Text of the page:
Monday, June 1, 2009

Field Trip to West Kalimantan

My explorer friend and I went for a 4 days 3 nights field trip to West Kalimantan from 29th May 2009 (Fri) to 1st June 2009 (Mon).

We originally planned to take a ferry from Singapore to Batam and then fly to Natunas Islands but to our dismay when we reached the airport, we found out that just a few weeks ago, Riau Airlines had cancelled their regular Friday and Sunday flights to and fro Natunas Islands due to the lack of passengers to ensure profitability.

As my friend had just came back from Sumatra, we decided to try a new place in Indonesia instead and Kalimantan immediately struck our minds. We went to Batavia Air's counter and bought tickets for the earliest flight to Kalimantan, which was to Pontianak at West Kalimantan. As there was still more than 1.5 hours to the check in time, we took a taxi to the nearest Internet cafe to download and print a few maps showing the main road network and cities in Kalimantan as well as a Borneo cryptocoryne distribution map which we formulated earlier, not knowing that the day we needed it came so fast. According to our cryptocoryne distribution map, C. keei, C. codata var. grabowskii, C. pallidenervia, C. ferruginea, C. fusca and C. ideii could be found in west Kalimantan.

It was a interesting trip for me as this was the first time I travelled to Kalimantan. The roads we travelled were lined with alternating pockets of plantations, paddy fields, forests and villages. The villages usually would have places for worship (i.e. temples, church, mosque, etc) and cemeteries which will give you an indication of what type of village they were (i.e. Malay, Chinese, Dayak, etc). There were no tap water supply for these villages so the villagers depends on the rivers for water supply, washing clothes, bathing, toilet, etc. These are the same rivers which cryptocorynes could be found.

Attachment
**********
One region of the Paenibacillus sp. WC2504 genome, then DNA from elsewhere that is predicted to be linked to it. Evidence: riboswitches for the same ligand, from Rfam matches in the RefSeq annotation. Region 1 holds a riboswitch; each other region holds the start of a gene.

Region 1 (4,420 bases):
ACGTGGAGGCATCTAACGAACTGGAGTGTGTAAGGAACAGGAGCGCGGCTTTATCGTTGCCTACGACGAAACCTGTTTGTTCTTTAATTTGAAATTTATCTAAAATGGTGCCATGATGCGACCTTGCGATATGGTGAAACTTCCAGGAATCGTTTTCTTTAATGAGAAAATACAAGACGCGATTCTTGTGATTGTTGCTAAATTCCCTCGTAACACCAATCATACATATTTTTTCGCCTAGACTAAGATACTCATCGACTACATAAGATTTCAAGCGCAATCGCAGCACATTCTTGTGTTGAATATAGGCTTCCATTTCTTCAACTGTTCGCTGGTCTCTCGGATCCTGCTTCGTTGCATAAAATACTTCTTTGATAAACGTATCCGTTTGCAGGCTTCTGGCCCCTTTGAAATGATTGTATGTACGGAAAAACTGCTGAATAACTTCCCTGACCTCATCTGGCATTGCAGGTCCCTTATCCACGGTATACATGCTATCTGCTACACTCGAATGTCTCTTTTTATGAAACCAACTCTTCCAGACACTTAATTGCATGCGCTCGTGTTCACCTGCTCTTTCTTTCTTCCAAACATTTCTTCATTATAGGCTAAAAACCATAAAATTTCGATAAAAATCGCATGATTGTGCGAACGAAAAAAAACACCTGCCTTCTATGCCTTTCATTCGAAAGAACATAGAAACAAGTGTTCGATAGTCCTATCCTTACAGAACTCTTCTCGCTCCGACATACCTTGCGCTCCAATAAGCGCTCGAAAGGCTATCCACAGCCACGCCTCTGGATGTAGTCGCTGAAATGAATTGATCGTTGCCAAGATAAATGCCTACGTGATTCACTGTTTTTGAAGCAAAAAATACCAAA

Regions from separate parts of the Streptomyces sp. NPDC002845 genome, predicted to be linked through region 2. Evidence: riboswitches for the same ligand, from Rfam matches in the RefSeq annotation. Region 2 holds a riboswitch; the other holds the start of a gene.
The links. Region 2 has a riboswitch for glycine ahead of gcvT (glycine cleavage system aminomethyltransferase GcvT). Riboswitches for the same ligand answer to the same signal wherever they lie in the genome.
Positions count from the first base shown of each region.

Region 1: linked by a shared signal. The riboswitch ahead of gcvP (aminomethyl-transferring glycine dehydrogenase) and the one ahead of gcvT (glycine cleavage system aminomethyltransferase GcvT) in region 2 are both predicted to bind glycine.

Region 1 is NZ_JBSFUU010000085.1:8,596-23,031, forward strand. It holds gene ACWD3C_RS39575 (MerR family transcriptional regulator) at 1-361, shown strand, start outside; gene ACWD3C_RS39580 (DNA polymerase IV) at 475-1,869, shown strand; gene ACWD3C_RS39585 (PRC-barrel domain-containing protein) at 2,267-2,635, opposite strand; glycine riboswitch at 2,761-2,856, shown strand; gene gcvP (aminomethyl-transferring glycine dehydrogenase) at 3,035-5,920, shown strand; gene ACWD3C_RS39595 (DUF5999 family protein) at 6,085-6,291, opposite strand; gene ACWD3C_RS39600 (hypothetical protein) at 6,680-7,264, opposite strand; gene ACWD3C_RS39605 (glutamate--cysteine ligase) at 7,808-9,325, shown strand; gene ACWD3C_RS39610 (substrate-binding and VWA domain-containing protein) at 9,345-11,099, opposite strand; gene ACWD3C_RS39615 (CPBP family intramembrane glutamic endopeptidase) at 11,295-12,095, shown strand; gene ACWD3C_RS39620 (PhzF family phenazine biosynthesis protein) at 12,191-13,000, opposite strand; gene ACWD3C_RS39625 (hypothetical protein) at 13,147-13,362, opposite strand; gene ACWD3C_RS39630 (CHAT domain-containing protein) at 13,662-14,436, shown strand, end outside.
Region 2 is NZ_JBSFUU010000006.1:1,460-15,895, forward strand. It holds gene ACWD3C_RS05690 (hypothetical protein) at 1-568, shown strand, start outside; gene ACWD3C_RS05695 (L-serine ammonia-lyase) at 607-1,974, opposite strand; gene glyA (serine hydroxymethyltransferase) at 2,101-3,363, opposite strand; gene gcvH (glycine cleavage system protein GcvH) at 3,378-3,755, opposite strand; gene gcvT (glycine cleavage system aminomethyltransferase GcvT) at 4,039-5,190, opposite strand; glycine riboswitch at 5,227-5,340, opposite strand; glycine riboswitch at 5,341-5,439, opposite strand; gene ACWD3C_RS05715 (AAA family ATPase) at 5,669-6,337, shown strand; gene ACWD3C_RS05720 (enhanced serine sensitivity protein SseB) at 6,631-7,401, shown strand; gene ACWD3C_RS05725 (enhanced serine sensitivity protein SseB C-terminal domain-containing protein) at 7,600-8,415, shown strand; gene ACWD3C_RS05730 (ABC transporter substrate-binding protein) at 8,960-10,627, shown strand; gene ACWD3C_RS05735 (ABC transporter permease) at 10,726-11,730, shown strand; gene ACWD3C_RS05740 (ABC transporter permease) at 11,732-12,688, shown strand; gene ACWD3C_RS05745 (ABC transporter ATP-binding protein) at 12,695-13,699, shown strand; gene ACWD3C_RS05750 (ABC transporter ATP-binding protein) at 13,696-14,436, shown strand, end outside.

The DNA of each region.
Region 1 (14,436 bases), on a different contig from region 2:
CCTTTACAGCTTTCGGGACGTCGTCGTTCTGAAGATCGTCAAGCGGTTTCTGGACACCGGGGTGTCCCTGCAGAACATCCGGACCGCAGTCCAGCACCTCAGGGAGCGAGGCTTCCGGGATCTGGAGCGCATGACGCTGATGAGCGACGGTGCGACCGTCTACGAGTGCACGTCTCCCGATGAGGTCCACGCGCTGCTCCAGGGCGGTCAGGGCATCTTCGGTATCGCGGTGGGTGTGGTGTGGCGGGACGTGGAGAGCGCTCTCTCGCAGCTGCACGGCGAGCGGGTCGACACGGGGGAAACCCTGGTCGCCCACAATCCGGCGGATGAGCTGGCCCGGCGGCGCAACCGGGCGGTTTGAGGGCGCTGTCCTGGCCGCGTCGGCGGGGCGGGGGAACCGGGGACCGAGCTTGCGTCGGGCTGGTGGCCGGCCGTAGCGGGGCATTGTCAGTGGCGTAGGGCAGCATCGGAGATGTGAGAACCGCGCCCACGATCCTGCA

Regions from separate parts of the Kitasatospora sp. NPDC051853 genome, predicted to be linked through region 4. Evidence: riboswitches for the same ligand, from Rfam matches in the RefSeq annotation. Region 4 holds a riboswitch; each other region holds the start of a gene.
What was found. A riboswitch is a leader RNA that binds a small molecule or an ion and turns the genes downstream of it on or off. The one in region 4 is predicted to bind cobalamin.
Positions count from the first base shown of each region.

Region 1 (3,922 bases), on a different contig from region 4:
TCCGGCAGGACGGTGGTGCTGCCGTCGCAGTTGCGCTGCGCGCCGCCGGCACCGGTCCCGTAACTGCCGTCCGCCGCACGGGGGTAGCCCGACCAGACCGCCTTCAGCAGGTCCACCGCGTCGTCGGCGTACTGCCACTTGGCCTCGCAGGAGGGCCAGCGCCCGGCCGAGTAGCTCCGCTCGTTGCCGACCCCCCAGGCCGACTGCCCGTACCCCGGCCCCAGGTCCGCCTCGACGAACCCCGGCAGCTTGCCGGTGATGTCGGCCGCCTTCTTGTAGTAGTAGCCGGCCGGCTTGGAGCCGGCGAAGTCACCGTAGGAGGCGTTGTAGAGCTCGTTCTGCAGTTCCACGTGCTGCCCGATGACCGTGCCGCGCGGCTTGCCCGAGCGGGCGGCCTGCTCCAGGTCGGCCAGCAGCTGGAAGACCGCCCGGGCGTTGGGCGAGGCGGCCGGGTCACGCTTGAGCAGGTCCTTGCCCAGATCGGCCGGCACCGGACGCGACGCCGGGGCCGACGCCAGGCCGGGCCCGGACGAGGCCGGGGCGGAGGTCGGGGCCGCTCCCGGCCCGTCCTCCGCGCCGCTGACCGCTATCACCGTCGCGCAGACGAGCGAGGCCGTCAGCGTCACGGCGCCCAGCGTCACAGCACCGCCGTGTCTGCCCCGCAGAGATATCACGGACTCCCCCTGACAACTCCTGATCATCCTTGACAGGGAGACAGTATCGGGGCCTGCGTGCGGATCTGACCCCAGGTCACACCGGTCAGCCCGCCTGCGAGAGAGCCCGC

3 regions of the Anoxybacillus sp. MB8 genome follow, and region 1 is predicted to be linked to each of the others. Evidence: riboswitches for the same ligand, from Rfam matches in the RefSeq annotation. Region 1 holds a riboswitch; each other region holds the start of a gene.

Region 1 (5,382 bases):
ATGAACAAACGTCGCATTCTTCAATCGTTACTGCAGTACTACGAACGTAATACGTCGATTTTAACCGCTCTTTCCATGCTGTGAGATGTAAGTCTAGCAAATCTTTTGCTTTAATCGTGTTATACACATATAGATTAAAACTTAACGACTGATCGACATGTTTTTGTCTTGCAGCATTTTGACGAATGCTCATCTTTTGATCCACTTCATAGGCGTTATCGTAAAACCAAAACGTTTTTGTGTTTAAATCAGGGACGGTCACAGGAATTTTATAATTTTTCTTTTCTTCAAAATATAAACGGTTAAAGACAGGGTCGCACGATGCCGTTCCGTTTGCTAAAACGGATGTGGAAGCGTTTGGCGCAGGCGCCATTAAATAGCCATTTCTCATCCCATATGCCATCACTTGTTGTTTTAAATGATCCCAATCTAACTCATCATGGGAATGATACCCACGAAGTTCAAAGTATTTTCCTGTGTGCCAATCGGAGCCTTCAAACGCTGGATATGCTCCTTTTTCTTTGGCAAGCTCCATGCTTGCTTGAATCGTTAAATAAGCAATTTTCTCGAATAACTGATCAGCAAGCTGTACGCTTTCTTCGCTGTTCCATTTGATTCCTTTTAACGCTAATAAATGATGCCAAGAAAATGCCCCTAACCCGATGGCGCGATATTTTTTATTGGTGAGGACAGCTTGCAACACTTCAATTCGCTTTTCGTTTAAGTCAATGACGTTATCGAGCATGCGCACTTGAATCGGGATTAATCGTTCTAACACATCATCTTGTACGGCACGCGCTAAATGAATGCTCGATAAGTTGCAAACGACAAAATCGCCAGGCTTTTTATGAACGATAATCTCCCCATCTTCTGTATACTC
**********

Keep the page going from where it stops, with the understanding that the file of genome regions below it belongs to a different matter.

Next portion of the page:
It is quite dangerous to travel around in Kalimantan, the roads consist of two single bi-directional lanes, marred with pockets of potholes and depressions at various stretches. The villagers walk and sit on the sides of such roads, nonchalant about the danger they posted to not just the drivers but to themselves. Coupled with the large amount of motorcycles and bicycles travelling along the sides of the roads, cars were forced to drive on the centre line (if any at all) and veering to the sides only when cars from opposite direction approached. Pigs, goats, chickens and cows frequently crossed such roads too and according to our driver, compensations needed to be paid if one knocked down any of these poultry.

As we only had 2 days available for hunting, we rented a car and started our road trip at 6am daily and ending our search at 6pm when the sky got too dark, and reaching our designated resting city usually past 10pm. My friend speculated that majority of the previous cryptocorynes and betta hunters must have travelled along established roads and searched the rivers and streams adjacent to these roads. He was quite right, we managed to find 9 locations with cyptocorynes, of which for 7 of these locations, cryptocorynes could be found growing directly under the bridges.

I will separately post entries on the various species of cryptocorynes we managed to locate.

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